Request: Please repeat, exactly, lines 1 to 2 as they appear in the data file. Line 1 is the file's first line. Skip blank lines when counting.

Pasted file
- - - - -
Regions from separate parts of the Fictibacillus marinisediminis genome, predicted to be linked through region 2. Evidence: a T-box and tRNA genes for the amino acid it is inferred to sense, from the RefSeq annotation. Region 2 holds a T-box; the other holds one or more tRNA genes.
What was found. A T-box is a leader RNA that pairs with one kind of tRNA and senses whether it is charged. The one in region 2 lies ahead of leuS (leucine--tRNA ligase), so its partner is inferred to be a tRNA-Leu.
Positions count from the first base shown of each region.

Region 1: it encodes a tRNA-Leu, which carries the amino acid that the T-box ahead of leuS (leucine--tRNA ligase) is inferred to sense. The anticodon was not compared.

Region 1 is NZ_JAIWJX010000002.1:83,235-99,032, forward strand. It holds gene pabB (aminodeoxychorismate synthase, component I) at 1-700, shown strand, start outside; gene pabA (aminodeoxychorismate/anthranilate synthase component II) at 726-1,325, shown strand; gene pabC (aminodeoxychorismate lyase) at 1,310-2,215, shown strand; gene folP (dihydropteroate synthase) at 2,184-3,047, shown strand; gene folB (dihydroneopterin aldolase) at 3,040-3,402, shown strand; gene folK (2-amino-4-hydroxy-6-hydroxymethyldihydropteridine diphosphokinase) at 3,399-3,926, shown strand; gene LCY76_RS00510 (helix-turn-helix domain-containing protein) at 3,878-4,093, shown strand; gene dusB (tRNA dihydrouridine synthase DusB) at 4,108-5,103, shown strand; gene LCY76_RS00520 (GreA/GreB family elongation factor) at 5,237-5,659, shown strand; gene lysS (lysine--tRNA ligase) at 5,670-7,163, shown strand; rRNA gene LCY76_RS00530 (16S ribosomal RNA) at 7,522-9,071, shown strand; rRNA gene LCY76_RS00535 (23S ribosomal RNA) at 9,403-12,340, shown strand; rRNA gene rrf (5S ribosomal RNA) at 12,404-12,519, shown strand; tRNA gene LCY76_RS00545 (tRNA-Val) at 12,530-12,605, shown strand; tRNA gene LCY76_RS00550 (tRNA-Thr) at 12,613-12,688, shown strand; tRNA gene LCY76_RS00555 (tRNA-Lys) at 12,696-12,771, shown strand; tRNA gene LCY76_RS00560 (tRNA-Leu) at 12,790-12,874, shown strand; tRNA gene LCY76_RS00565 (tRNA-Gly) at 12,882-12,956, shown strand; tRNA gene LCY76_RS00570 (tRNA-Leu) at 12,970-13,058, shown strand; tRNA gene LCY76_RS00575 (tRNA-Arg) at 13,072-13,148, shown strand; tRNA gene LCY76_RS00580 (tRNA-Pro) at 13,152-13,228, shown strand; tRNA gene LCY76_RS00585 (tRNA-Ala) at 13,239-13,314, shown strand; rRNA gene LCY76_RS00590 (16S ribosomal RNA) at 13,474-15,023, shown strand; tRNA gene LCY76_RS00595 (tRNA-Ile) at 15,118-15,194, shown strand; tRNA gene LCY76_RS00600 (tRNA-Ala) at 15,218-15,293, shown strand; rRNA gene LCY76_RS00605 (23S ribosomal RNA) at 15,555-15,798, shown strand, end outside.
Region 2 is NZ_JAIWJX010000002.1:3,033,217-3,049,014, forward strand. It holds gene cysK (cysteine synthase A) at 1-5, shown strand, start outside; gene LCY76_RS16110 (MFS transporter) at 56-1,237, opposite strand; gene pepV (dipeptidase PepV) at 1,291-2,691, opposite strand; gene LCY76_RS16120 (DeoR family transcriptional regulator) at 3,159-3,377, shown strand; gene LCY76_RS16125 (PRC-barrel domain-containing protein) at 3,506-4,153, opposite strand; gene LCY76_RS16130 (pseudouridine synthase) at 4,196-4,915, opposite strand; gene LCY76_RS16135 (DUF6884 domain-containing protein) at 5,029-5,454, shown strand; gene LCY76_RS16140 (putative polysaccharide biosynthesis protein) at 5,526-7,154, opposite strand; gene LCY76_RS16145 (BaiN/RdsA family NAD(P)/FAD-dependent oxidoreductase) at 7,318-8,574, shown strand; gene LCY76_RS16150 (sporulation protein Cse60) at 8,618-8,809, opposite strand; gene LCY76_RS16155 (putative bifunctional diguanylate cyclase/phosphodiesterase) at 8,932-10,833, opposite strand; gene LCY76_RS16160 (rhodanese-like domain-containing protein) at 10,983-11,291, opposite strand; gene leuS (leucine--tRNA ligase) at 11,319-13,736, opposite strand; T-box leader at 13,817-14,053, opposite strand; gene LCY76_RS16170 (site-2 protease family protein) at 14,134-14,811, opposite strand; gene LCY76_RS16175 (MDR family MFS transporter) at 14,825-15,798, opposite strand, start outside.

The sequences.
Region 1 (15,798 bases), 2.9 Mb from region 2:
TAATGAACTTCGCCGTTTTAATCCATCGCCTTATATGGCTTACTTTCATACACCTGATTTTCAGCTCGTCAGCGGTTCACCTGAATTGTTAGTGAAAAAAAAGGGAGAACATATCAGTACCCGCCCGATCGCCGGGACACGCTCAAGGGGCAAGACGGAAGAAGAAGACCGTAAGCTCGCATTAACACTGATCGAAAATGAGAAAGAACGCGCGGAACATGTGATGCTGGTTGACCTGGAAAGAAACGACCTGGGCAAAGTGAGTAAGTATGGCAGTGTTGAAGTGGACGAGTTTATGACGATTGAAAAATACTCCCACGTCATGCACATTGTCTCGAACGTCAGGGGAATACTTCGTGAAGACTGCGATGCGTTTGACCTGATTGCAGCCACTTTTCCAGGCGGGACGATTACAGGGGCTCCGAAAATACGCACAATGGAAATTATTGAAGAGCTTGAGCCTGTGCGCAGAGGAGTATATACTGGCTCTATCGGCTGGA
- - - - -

Regions from separate parts of the Fictibacillus marinisediminis genome, predicted to be linked through region 2. Evidence: a T-box and tRNA genes for the amino acid it is inferred to sense, from the RefSeq annotation. Region 2 holds a T-box; the other holds one or more tRNA genes.
What was found. A T-box is a leader RNA that pairs with one kind of tRNA and senses whether it is charged. The one in region 2 lies ahead of leuS (leucine--tRNA ligase), so its partner is inferred to be a tRNA-Leu.